Yoga is Life

Whew!! As I begin my yoga practice I realize I don’t speak the language.  At all!  In true honesty I have participated in 9 Vinyasa classes.  No, I’m not a yogi to some, but I am on my way.  I’ve committed to attend Vinyasa Mixed every Tuesday, and so far I have enjoyed every single class.

Vinyasa Mixed Class: Flow class offering options for all levels of practice. Dynamic movements and creative sequencing are woven together with breath awareness to create heat and release tension from the body. Vinyasa classes are often compared to a “meditation in motion” where the body takes on various shapes while the mind remains focused and relaxed. 

For more –  Buddhi Yoga – Vinyasa Mixed 

The first nine classes have been a mix between effortless and cumbersome.  It took a few attempts to pick up the words and match that with the corresponding pose.  Whew! If I could have been a fly on the wall, I would have recorded myself just to laugh at how tough it was for me to keep my balance.  I totally forgot how horrible my balance can be.  Moving from tree pose and flowing into warrior 3 left me off balance.  I would find it terribly hard to focus on anything in the room so that I could find balance.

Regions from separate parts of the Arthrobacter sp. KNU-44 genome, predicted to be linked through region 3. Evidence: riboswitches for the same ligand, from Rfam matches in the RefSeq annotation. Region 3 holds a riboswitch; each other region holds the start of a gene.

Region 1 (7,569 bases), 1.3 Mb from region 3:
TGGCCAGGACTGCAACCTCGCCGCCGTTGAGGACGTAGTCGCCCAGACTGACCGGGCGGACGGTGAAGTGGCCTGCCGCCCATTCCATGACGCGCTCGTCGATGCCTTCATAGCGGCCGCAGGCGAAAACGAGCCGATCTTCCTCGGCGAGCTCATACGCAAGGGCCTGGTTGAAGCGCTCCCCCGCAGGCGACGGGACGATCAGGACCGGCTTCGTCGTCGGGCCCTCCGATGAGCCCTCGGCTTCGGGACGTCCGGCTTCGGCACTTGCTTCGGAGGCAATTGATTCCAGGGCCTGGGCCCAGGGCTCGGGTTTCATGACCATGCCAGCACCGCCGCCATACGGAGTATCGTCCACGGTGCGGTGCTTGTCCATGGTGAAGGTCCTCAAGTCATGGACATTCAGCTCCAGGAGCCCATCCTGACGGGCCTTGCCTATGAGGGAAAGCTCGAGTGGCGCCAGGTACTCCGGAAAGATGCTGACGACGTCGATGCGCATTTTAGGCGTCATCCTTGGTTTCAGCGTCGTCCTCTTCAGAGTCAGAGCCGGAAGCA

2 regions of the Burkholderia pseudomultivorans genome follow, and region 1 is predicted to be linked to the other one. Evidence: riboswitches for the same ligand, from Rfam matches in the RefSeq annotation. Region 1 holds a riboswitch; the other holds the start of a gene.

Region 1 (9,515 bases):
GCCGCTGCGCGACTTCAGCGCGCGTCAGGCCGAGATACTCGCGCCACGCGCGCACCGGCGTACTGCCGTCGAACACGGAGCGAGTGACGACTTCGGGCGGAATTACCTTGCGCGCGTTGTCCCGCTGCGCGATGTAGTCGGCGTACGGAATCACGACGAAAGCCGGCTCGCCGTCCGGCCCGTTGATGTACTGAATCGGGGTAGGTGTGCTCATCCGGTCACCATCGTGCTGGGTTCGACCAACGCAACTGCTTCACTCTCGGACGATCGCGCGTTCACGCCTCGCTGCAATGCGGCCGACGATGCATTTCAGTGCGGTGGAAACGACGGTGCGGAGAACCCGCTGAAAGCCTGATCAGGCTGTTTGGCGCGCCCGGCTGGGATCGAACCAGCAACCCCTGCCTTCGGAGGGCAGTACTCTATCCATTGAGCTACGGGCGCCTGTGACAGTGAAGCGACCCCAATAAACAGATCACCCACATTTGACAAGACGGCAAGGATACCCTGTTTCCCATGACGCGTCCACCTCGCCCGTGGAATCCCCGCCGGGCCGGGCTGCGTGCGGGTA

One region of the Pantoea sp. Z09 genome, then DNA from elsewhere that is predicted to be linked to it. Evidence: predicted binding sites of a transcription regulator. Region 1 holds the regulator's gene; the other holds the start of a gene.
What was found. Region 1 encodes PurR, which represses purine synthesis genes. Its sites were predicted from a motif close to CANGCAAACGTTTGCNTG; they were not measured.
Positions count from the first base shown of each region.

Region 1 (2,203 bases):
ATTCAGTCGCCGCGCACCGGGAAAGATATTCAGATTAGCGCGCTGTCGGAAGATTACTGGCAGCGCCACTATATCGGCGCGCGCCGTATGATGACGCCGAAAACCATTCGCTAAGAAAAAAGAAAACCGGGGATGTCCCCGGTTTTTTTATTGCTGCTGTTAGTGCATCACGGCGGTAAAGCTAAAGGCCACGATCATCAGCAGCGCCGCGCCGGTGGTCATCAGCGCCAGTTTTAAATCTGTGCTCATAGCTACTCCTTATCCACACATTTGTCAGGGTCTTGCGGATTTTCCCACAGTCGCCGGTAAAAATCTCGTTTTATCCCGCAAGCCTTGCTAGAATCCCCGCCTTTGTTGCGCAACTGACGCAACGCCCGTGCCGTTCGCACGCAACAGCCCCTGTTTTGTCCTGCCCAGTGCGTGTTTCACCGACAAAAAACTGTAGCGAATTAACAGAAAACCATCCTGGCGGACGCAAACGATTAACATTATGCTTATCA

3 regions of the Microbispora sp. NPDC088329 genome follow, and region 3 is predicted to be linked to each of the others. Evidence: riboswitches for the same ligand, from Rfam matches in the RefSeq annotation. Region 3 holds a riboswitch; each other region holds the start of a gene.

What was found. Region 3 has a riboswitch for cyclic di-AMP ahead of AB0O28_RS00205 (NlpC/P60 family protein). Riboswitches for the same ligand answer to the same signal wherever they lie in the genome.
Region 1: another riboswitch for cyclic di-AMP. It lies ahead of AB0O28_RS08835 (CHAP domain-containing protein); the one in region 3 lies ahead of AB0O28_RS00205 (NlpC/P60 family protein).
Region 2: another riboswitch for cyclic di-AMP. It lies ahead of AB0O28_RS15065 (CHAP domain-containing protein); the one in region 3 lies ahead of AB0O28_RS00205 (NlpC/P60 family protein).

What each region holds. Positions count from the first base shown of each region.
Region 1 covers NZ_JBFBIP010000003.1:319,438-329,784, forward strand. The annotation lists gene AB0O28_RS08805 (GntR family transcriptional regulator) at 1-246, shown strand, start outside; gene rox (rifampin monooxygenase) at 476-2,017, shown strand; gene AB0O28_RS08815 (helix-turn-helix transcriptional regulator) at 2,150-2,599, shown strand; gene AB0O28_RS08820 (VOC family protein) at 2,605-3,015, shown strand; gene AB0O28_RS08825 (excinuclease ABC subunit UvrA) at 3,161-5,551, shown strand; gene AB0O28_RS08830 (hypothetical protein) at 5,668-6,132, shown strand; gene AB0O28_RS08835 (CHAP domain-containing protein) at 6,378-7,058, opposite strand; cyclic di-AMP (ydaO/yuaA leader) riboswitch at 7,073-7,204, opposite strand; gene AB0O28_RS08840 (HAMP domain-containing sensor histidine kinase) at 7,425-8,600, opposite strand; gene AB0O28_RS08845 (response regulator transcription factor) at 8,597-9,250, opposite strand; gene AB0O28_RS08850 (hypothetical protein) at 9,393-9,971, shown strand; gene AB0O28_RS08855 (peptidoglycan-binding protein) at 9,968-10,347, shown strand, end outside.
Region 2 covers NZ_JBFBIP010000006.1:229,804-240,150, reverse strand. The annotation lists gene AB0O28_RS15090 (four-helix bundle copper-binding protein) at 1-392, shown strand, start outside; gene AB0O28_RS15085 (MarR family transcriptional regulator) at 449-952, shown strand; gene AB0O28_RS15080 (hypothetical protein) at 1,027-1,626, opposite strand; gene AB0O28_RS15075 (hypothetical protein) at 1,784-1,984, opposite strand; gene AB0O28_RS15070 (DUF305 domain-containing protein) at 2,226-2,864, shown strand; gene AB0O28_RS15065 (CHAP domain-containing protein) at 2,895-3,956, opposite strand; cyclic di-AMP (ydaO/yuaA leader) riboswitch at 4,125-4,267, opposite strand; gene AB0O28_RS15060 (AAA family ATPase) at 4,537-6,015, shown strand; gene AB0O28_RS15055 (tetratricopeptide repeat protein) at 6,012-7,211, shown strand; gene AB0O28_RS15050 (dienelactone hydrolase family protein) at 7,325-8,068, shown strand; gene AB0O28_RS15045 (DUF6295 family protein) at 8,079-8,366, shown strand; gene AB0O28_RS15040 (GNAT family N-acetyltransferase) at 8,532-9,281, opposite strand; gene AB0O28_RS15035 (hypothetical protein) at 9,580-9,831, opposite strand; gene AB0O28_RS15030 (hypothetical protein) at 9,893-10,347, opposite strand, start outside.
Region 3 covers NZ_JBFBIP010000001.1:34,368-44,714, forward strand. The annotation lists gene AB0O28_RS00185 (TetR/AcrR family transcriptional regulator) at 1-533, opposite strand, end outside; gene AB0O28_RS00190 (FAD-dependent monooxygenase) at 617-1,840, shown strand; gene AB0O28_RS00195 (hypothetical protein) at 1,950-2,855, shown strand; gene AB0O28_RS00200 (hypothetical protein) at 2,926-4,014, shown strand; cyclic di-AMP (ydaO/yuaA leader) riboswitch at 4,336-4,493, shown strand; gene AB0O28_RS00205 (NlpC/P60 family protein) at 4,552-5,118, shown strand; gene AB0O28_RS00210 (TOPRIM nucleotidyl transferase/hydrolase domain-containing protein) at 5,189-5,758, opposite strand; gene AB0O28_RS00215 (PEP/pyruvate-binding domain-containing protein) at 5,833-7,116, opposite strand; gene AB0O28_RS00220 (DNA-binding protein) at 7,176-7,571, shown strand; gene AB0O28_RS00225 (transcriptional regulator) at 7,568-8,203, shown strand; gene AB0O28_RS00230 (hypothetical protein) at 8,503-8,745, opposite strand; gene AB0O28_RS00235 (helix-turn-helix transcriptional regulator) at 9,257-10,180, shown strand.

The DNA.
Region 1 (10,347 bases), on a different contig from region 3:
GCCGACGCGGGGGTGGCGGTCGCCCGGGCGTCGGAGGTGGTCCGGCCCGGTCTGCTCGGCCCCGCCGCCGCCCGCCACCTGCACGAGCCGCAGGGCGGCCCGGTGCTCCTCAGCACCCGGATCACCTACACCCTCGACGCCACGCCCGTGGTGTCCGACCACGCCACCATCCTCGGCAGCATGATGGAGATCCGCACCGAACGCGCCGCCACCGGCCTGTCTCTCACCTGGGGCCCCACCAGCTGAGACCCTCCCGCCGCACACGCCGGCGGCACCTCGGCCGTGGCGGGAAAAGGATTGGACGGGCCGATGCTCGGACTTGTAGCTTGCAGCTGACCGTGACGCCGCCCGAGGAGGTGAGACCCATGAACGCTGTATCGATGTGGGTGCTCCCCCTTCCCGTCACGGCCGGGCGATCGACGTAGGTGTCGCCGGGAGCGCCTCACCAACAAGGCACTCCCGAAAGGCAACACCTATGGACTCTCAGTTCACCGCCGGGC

I’ve started to also find that my hip flexors are tight, my hamstrings are tied double tight, and even child’s pose can be a little uncomfortable.  With all of the stress I’ve experienced over the past 12 months I can totally feel how I’ve let these things stiffen me over time.

Learning to speak the language – Yogi Style


Pronounced Vin-YAH-sah

The literal translation of Vinyasa is “to place in a special way”, but it has much deeper meaning in practice. Vinyasa can refer to a flowing style of yoga that links breath to movement. Vinyasa can also refer to the flowing sequence: high plank, low plank, upward facing dog, downward facing dog.


Pronounced Sah-VAH-suh-nah.

Savasana, or corpse pose, is the final posture in most classes. This resting pose provides space for the mind and body to relax and integrate the efforts of practice. This posture is seemingly simple but can be difficult for many as it requires complete stillness, in both body and mind.


Pronounced NAH-mah-stay.

Namaste is a greeting of respect and gratitude. Translated, it most closely means “the divine essence in me recognizes the divine essence in you.” Many instructors may begin and end class with Namaste, while holding hands together at heart center and bowing.

Until next time, continue to stretch and I will catch you next time. 


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